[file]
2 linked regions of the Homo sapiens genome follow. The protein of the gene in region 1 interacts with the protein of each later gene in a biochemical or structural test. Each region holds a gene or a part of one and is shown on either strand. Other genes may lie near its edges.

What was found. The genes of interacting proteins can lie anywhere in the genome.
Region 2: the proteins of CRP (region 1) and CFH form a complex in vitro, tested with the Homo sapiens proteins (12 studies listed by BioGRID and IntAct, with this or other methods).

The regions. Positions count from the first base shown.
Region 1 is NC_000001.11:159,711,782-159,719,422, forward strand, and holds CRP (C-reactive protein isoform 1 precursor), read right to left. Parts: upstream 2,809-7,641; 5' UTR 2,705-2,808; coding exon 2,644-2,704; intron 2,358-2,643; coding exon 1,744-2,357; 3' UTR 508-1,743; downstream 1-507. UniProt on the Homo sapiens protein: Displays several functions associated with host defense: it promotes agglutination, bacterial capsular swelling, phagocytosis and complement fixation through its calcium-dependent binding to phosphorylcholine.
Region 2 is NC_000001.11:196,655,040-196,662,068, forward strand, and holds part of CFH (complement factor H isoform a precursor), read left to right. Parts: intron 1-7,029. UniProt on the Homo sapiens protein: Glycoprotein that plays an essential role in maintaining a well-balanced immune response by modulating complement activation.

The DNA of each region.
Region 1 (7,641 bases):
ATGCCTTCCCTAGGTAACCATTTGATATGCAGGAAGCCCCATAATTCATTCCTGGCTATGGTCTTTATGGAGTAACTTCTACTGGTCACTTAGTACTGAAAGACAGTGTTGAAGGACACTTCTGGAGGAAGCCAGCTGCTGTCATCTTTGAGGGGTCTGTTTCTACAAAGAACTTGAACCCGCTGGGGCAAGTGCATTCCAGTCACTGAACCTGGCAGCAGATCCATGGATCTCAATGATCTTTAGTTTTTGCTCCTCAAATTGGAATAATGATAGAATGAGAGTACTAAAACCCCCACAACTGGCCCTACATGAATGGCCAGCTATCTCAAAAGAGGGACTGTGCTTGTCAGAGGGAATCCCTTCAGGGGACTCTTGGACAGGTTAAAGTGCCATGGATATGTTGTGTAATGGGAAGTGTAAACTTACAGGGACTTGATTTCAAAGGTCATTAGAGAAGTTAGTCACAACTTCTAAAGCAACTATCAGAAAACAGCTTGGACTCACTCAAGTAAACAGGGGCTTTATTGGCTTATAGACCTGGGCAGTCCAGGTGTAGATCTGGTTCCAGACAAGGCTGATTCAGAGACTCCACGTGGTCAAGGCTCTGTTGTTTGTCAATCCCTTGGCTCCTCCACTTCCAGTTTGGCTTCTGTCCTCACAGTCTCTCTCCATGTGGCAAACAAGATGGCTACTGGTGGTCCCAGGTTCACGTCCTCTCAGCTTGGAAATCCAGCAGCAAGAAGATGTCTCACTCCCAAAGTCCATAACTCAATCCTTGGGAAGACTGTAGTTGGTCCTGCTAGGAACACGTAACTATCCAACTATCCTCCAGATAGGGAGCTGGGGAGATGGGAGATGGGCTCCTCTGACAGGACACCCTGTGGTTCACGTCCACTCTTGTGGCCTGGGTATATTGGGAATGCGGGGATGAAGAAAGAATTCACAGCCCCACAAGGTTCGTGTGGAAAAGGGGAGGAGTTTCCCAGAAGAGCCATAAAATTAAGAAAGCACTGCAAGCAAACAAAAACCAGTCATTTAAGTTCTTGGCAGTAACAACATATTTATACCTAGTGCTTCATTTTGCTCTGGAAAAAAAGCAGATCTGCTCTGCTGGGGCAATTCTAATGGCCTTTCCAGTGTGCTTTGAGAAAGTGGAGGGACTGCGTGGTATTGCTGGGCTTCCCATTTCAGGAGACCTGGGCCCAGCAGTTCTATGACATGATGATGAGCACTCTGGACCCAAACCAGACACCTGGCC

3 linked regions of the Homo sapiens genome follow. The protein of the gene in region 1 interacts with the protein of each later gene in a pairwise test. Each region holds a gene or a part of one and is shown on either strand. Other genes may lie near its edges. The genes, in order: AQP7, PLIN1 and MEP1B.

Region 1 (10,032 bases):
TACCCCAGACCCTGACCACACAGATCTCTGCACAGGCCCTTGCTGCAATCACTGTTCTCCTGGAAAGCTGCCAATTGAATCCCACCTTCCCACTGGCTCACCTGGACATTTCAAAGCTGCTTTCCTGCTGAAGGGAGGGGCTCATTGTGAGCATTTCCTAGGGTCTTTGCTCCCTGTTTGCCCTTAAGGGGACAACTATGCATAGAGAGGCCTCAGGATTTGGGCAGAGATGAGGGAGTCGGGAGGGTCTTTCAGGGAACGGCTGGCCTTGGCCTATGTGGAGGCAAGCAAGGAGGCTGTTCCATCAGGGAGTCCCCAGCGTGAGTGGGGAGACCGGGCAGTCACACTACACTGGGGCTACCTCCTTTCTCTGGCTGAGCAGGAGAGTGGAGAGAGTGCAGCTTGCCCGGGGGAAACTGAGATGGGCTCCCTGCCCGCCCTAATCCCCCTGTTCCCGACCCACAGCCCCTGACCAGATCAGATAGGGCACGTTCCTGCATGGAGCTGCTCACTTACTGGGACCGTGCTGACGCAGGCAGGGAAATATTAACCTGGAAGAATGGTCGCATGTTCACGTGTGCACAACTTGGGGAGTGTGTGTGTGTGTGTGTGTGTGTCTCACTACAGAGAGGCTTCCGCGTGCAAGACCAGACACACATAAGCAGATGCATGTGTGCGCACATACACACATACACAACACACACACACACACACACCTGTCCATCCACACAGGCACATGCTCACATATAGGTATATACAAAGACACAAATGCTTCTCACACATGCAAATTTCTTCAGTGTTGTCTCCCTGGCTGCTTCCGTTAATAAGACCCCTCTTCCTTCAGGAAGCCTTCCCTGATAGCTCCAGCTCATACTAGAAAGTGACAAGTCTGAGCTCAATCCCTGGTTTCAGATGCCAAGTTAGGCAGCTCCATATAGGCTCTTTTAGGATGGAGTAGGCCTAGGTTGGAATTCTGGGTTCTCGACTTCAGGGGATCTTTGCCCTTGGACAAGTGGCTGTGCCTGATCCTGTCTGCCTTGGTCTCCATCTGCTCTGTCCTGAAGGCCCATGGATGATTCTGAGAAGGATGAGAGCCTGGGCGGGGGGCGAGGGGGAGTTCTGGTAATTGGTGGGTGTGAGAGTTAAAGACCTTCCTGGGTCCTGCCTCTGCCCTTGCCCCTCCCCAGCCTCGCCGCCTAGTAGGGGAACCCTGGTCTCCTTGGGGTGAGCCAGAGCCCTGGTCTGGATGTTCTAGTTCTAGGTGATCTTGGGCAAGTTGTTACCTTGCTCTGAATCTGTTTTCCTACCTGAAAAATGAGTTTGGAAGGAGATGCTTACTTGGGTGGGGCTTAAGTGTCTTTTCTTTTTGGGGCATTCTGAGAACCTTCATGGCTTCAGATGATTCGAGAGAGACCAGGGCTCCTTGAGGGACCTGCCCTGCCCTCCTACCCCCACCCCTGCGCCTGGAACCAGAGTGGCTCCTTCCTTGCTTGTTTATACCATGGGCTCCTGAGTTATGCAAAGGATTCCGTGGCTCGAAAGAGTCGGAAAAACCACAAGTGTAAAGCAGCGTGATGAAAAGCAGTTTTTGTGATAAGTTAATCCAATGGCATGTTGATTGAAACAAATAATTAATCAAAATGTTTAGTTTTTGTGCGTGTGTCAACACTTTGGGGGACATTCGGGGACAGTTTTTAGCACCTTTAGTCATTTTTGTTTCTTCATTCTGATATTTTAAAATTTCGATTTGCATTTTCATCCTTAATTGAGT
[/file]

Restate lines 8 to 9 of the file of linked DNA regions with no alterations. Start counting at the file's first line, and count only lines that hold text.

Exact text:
Region 1 (7,641 bases):
ATGCCTTCCCTAGGTAACCATTTGATATGCAGGAAGCCCCATAATTCATTCCTGGCTATGGTCTTTATGGAGTAACTTCTACTGGTCACTTAGTACTGAAAGACAGTGTTGAAGGACACTTCTGGAGGAAGCCAGCTGCTGTCATCTTTGAGGGGTCTGTTTCTACAAAGAACTTGAACCCGCTGGGGCAAGTGCATTCCAGTCACTGAACCTGGCAGCAGATCCATGGATCTCAATGATCTTTAGTTTTTGCTCCTCAAATTGGAATAATGATAGAATGAGAGTACTAAAACCCCCACAACTGGCCCTACATGAATGGCCAGCTATCTCAAAAGAGGGACTGTGCTTGTCAGAGGGAATCCCTTCAGGGGACTCTTGGACAGGTTAAAGTGCCATGGATATGTTGTGTAATGGGAAGTGTAAACTTACAGGGACTTGATTTCAAAGGTCATTAGAGAAGTTAGTCACAACTTCTAAAGCAACTATCAGAAAACAGCTTGGACTCACTCAAGTAAACAGGGGCTTTATTGGCTTATAGACCTGGGCAGTCCAGGTGTAGATCTGGTTCCAGACAAGGCTGATTCAGAGACTCCACGTGGTCAAGGCTCTGTTGTTTGTCAATCCCTTGGCTCCTCCACTTCCAGTTTGGCTTCTGTCCTCACAGTCTCTCTCCATGTGGCAAACAAGATGGCTACTGGTGGTCCCAGGTTCACGTCCTCTCAGCTTGGAAATCCAGCAGCAAGAAGATGTCTCACTCCCAAAGTCCATAACTCAATCCTTGGGAAGACTGTAGTTGGTCCTGCTAGGAACACGTAACTATCCAACTATCCTCCAGATAGGGAGCTGGGGAGATGGGAGATGGGCTCCTCTGACAGGACACCCTGTGGTTCACGTCCACTCTTGTGGCCTGGGTATATTGGGAATGCGGGGATGAAGAAAGAATTCACAGCCCCACAAGGTTCGTGTGGAAAAGGGGAGGAGTTTCCCAGAAGAGCCATAAAATTAAGAAAGCACTGCAAGCAAACAAAAACCAGTCATTTAAGTTCTTGGCAGTAACAACATATTTATACCTAGTGCTTCATTTTGCTCTGGAAAAAAAGCAGATCTGCTCTGCTGGGGCAATTCTAATGGCCTTTCCAGTGTGCTTTGAGAAAGTGGAGGGACTGCGTGGTATTGCTGGGCTTCCCATTTCAGGAGACCTGGGCCCAGCAGTTCTATGACATGATGATGAGCACTCTGGACCCAAACCAGACACCTGGCC